Predictive Waste Reduction
There’s no refusal to the graving concerns about industrial wastes; accounting for 11 billion tones all over the world. Over the decades, factories have been locking horns to contain the waste either by processing it or dumping it appropriately. However, today, when data science is more responsive, process-based machine learning systems have been instrumental in producing lesser waste in the first place. Using machine learning, engineers are able to perform deep quality checks until standards for optimized throughput are achieved.
By identifying specific points of repetitive loss occurrence, the Seebo system gives out timely alerts while reducing production defects and waste alongside end output. When thoroughly analyzed data from historian systems and PLCs are fed to the digital twins, the machine learning algorithms are able to predict peaks in production waste and the deviations (if any) in the regular parameters that normally affect waste. As the root cause of excessive waste levels is redlined, predictive simulation can finally guide about the reworking in the settings required.
With Industry 4.0, comes Quality 4.0, an essential function to boost operation excellence, performance and innovation in manufacturing. To be able to foresee and prevent quality blunders in the production line is the newest addition to the bandwagon; combining existing QA expertise with predictive analytics to lessen production costs.
Using an intuitive code-free modeling tool, predictive quality simulation is performed to visually map the production processes. Furthermore, the model is transformed into a digital twin that captures quality metric data such as OEE, first passed yield, reject ratio, etc. Ultimately, quality alerts driven by business rules are used to eliminate uncertainty while accelerating quality issue investigations.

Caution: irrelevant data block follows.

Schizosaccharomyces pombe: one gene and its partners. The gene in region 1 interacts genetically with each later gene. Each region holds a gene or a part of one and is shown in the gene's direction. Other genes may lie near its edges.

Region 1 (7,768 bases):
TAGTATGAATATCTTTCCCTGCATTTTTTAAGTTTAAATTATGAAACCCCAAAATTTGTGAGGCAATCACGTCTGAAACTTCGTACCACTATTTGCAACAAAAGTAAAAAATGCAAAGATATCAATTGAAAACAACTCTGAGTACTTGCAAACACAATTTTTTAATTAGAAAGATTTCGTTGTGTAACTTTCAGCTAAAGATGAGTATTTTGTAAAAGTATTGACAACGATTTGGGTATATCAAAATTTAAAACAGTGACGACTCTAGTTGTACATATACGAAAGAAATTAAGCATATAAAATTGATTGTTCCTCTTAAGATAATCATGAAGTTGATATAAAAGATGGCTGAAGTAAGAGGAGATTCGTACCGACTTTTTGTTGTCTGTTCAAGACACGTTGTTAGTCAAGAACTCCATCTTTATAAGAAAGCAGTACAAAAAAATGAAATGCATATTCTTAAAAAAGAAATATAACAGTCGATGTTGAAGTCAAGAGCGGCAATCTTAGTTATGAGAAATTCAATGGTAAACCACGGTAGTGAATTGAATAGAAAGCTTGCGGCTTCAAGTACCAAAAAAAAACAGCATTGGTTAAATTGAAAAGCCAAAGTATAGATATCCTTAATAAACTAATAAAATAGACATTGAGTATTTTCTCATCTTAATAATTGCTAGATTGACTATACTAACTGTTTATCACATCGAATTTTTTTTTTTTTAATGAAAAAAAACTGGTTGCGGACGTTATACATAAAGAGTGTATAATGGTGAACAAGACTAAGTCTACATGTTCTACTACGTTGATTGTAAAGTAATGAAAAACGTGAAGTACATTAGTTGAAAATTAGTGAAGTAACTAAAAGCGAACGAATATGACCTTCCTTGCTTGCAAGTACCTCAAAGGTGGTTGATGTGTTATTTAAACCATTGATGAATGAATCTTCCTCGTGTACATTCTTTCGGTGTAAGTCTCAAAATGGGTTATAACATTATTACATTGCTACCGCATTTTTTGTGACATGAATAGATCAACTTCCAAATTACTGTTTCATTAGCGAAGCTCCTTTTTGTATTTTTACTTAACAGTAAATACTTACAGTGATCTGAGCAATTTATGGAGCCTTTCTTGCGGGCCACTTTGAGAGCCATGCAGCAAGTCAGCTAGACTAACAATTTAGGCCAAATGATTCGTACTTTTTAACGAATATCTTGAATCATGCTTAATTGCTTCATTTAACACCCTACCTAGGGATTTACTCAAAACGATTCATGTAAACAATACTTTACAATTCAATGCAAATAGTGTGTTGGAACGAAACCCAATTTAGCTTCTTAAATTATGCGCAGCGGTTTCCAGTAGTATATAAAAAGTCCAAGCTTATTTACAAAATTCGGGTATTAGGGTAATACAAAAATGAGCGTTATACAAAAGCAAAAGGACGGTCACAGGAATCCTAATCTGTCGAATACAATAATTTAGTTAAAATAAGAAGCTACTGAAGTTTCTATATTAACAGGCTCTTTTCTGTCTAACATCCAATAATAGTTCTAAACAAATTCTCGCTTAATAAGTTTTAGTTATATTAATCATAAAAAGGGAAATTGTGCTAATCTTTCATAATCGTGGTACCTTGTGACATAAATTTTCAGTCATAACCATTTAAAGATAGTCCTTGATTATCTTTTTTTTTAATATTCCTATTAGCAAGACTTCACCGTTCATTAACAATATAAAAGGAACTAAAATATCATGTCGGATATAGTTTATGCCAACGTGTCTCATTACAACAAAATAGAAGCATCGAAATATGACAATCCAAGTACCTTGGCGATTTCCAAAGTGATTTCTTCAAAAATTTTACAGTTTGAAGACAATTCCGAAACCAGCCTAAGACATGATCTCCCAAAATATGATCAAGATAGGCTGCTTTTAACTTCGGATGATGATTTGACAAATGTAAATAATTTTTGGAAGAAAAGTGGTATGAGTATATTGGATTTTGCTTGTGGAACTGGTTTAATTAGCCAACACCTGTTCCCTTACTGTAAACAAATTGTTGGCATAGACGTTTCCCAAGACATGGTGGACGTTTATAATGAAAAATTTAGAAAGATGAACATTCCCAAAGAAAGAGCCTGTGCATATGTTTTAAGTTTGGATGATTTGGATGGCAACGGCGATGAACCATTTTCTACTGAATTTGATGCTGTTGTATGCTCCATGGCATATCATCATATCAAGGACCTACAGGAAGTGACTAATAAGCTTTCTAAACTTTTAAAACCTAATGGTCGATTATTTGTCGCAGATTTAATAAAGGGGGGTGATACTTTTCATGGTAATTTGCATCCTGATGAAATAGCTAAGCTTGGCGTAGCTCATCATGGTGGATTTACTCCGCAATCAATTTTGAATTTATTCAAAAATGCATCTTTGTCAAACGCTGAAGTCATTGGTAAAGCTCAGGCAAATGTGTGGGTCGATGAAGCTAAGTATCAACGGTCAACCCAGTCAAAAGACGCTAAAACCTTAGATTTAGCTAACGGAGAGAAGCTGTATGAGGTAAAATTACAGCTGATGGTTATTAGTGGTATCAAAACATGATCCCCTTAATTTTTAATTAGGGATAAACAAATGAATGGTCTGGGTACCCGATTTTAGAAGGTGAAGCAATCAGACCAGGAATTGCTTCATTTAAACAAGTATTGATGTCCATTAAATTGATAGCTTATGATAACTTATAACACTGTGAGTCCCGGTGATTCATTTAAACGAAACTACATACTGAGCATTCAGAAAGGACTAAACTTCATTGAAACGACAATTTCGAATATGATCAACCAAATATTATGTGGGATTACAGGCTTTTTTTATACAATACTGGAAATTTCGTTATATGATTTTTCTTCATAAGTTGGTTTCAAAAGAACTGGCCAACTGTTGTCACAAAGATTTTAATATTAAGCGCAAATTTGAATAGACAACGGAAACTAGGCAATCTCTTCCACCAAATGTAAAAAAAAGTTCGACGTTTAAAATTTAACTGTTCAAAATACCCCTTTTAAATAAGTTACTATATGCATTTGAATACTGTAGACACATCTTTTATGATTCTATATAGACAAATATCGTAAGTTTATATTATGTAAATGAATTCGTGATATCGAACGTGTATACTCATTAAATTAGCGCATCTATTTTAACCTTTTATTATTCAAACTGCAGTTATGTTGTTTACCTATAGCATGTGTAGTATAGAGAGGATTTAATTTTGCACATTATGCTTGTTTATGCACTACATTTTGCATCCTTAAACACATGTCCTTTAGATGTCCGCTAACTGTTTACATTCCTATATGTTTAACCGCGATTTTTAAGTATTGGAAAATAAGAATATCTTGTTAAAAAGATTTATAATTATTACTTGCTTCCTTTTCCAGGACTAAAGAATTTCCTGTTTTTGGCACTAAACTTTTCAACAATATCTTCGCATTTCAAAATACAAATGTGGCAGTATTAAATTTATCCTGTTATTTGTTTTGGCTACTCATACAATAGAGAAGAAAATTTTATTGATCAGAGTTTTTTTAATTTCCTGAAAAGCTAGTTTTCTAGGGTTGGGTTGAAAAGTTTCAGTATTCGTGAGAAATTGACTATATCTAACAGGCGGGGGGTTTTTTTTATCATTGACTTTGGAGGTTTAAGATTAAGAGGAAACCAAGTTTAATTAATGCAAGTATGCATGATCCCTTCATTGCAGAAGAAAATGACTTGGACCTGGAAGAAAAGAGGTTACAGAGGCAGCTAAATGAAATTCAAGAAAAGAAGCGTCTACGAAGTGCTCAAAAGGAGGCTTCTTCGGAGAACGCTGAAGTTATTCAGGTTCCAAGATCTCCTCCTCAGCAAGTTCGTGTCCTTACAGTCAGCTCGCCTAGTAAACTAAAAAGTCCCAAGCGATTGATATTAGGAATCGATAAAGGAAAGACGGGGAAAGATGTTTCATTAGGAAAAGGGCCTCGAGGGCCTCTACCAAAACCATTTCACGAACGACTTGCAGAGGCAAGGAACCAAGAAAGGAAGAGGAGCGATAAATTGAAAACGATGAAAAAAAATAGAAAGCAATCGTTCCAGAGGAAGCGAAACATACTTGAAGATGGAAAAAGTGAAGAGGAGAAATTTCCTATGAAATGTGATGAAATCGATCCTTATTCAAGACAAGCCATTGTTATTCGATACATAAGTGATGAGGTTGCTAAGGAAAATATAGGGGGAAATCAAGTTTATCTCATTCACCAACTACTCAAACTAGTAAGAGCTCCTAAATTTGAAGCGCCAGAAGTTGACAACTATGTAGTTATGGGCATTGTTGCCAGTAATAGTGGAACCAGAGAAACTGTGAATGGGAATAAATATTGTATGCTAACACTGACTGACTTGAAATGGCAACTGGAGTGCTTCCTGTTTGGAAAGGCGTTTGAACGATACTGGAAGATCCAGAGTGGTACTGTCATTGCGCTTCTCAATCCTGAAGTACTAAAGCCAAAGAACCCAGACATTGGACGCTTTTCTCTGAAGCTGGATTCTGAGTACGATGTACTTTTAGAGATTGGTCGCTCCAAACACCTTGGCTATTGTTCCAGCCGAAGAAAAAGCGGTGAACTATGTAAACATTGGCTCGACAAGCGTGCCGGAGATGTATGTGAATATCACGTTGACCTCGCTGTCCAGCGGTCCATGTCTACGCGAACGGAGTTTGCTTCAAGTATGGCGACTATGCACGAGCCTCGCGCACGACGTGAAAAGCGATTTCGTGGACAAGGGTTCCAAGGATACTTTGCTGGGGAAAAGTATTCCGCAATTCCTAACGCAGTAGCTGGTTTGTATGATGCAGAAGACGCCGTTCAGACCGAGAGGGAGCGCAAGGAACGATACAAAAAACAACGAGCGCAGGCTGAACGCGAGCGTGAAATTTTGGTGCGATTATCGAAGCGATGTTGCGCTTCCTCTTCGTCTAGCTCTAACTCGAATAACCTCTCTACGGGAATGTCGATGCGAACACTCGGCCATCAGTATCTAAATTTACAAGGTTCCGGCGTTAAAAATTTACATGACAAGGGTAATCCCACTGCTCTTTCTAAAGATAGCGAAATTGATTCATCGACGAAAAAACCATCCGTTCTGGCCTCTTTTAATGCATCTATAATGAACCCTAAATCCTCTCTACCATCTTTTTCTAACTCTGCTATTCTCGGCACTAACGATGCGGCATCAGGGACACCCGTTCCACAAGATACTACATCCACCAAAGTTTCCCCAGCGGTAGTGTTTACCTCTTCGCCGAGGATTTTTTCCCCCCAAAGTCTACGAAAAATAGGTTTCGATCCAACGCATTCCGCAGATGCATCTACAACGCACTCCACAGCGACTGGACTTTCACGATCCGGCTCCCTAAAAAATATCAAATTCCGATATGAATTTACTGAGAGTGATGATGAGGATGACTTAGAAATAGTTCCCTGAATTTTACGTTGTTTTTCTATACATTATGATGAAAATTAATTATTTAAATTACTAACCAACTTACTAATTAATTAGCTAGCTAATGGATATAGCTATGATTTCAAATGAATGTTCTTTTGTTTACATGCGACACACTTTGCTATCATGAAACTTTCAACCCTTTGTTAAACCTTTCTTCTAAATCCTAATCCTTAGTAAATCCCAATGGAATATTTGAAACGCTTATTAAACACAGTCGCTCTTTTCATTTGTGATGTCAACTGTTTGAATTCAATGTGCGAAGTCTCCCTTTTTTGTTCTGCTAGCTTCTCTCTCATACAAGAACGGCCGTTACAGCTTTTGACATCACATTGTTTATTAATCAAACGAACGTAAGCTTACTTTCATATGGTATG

Given such insightful depth, a predictive system does root causes analysis while making actionable predictions and improving machine throughput.
And when quality issues in the machine can be predicted with utmost accuracy, enterprises benefit by minimized scrap and operational costs.
At length, it is the asset utilization and yield that improves, exactly what adheres to. Capturing a holistic view of the entire manufacturing setup, the system helps production engineers, quality managers and production line managers in improving machine efficiency. Unlike most attempts, Seebo has had a triumphant stint at skillfully aligning IoT, AI & simulation in an industrial ecosystem. From predictive maintenance to predictive waste handling, predictive quality and production optimization, their system lets you seek a comprehensive view of the plant on a single dashboard.
Going Ahead – Industry 4.0
This is an exciting decade as enterprise-level adoption of emerging technologies is creating a smarter ecosystem. However, enterprises, especially those in manufacturing, must embrace deploying quality devices (IoT) & software systems (AI) to reap long term benefits from predictive quality.